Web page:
Decade of Lassonde prof’s work recognized by award

Award medallion that has the number 1 on it

Marianna Shepherd, an adjunct professor in the Centre for Research in Earth & Space Science (CRESS) at York University’s Lassonde School of Engineering, received a Distinguished Service Award from the Scientific Committee on Solar-Terrestrial Physics (SCOSTEP) in recognition of nearly a decade of serving as a scientific secretary.

marianna shepherd
Marianna Shepherd with her award.

SCOSTEP is a thematic body of the International Science Council that aims to strengthen and share knowledge on solar-terrestrial physics across broad scientific communities. In collaboration with members from over 34 countries, SCOSTEP brings its vision to life through interdisciplinary and public outreach programs and projects related to sun-Earth connections.

As scientific secretary, Shepherd’s list of responsibilities included organizing international symposia, facilitating educational programs and supporting international collaborations. In doing so, she has helped contribute to the elevation of SCOSTEP’s global impact.

“It’s very heart-warming to be recognized for my efforts over the years; this is a full-circle moment,” says Shepherd. “This acknowledgement is more important than the medal I received, as I saw my role to be more than just a scientific secretary. When I was a graduate student, I didn’t have much support from my supervisors, so I wanted to use my position at SCOSTEP to positively impact the experiences of other graduate students and young scientists. I wanted to share my experience and knowledge, make people feel comfortable doing science and create equal footing. I believe this is a way to help people and, in particular, young scientists to be creative and stimulate them to do their best.”

Shepherd’s notable work at SCOSTEP includes giving presentations to the United Nations Committee on the Peaceful Uses of Outer Space at Scientific and Technical Subcommittee meetings held in Vienna, as well as managing and organizing the SCOSTEP Visiting Scholars (SVS) program. The SVS program provides young scientists and graduate students with formal training opportunities at prominent solar-terrestrial physics laboratories and institutions such as the National Aeronautics & Space Administration, the European Space Agency and the Japanese Institute for Space-Earth Environmental Research, thereby helping participants gain the necessary skills and experience to advance their future scientific goals.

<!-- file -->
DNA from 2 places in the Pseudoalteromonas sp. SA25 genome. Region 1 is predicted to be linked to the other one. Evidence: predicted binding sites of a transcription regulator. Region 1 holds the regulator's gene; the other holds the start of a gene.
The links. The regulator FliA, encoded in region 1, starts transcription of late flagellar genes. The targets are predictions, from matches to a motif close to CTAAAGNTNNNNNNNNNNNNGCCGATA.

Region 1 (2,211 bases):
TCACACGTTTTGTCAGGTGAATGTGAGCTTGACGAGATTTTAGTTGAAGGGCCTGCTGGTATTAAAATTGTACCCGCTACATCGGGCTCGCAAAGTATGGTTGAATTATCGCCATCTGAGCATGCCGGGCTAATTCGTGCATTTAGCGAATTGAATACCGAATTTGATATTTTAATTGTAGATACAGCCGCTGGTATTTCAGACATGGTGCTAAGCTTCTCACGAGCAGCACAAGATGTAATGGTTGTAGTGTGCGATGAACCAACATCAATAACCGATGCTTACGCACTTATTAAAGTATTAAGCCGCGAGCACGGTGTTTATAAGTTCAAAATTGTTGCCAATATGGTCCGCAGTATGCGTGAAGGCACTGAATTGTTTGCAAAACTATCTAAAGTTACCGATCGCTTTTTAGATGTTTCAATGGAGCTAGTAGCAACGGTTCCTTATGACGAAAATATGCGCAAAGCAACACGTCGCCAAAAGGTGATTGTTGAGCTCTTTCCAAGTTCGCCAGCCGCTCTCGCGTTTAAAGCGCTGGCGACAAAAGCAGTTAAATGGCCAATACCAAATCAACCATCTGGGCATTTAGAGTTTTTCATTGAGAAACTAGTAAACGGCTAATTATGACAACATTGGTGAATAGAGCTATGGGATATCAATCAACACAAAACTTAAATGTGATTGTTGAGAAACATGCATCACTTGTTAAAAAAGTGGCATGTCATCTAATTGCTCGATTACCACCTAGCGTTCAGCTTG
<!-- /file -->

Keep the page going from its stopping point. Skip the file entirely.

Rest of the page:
Shepherd also assisted in organizing the 13th Quadrennial Solar-Terrestrial Physics Symposium, held in Xi’an, China in October 2014. This event and other experiences prepared her for one of her most challenging and rewarding projects at SCOSTEP – single-handedly organizing the 14th Quadrennial Solar-Terrestrial Physics Symposium at York University in July 2018.

“It took a lot of hard work and international organization to make the conference a success. I had to build it from the ground up,” says Shepherd. “I’m very appreciative of the amount of support I received from York throughout the process; the right people came into my life at the right moment.”

She expresses gratitude for the support she received from Lassonde’s CRESS; professors James Whiteway, Mike Daly, Spiros Pagiatakis and Regina Lee; as well as the former associate vice-president, research of York University, Professor Celia Haig-Brown.

“After receiving my award, many of the graduate students I worked with called to congratulate me and thank me for the help I had provided,” she says. “I’m grateful for the experience I had at SCOSTEP; this whole process has given me moral satisfaction.”